Azouz Begag served as Minister for Equal Opportunities in the French government from 2005 to 2007. Prior to taking office, he was already widely known as a writer and sociologist. Drawing on both his personal experience as the son of an Algerian immigrant worker and his research as a sociologist, he had become a leading authority on the socially disadvantaged multi-ethnic urban areas known in France as the banlieues, roughly equivalent to what in the United States are often colloquially termed ghettoes. As Minister for Equal Opportunities Begag was responsible for moving forward public policy in the fight against racial and other forms of discrimination, which had produced spiraling unemployment among minority ethnic groups in the banlieues. Only a few months after taking office, the government in which Begag served was faced by the nation’s most serious civil disturbances in almost forty years, when young men in the banlieues burned cars and attacked police stations in cities throughout France. Begag clashed fiercely with the then Interior Minister, Nicolas Sarkozy, who described disruptive youths in the banlieues as “racaille” (scum). In April 2007, on the eve of the elections in which Sarkozy became France’s new President, Begag resigned from the government to publish an outspoken account of his period in office, including his clashes with Sarkozy. In his lecture, Begag will discuss these and related issues and will answer questions from the audience.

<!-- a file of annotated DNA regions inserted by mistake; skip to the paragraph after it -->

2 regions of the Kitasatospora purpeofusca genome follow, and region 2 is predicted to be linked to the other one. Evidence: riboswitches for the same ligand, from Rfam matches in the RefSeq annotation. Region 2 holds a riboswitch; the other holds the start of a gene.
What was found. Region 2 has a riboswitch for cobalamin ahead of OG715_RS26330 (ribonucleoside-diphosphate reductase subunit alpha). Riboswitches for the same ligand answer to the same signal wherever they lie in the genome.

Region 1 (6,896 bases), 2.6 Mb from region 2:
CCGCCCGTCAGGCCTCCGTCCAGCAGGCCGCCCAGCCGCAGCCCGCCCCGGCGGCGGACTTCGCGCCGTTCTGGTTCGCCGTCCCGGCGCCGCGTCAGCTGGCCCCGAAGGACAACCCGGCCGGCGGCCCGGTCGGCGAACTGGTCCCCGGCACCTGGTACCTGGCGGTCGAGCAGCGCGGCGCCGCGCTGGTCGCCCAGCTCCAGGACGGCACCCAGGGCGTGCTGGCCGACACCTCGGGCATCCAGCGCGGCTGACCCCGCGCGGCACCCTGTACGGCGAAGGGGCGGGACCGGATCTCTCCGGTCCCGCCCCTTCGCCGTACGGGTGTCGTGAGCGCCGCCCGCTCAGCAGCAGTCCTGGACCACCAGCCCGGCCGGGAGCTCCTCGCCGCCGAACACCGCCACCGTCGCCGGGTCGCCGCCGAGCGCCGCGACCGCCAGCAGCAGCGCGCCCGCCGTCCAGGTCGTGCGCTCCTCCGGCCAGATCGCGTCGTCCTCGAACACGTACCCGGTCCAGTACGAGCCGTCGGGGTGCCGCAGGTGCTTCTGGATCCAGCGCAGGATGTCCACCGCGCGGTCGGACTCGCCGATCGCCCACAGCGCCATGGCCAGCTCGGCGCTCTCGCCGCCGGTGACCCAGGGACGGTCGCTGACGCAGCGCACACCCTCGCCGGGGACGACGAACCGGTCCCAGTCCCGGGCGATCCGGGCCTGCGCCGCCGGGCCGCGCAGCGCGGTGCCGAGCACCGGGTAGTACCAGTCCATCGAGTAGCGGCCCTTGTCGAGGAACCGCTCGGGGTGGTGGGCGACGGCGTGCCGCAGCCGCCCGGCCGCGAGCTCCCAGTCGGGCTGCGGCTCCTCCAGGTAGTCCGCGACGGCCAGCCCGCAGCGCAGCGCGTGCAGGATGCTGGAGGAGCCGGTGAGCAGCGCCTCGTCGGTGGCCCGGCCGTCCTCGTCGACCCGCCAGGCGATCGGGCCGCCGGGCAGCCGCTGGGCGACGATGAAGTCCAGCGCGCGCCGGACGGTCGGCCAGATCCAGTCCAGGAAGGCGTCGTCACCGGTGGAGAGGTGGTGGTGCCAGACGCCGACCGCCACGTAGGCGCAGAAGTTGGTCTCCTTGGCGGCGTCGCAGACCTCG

Azouz Begag was born in Lyon, Frances second city, in 1957 and was raised in a shantytown there. His best-selling narratives include the autobiographical Le Gone du Chaâba (1986), translated as Shantytown Kid (2007). As a sociologist with the Conseil National de la Recherche Scientifique (CNRS), he has published numerous essays on ethnicity, multiculturalism and social integration in France including Les Dérouilleurs (2002), L’Intégration (2003) and Ethnicity and Equality: France in the Balance (2007). He has served as a member of France’s Conseil Economique et Social, which advises on social and economic policy, and has been a Visiting Professor in the Winthrop-King Institute for Contemporary French and Francophone Studies at Florida State University since 2002. In 2004 he was awarded the Légion d’Honneur by President Jacques Chirac.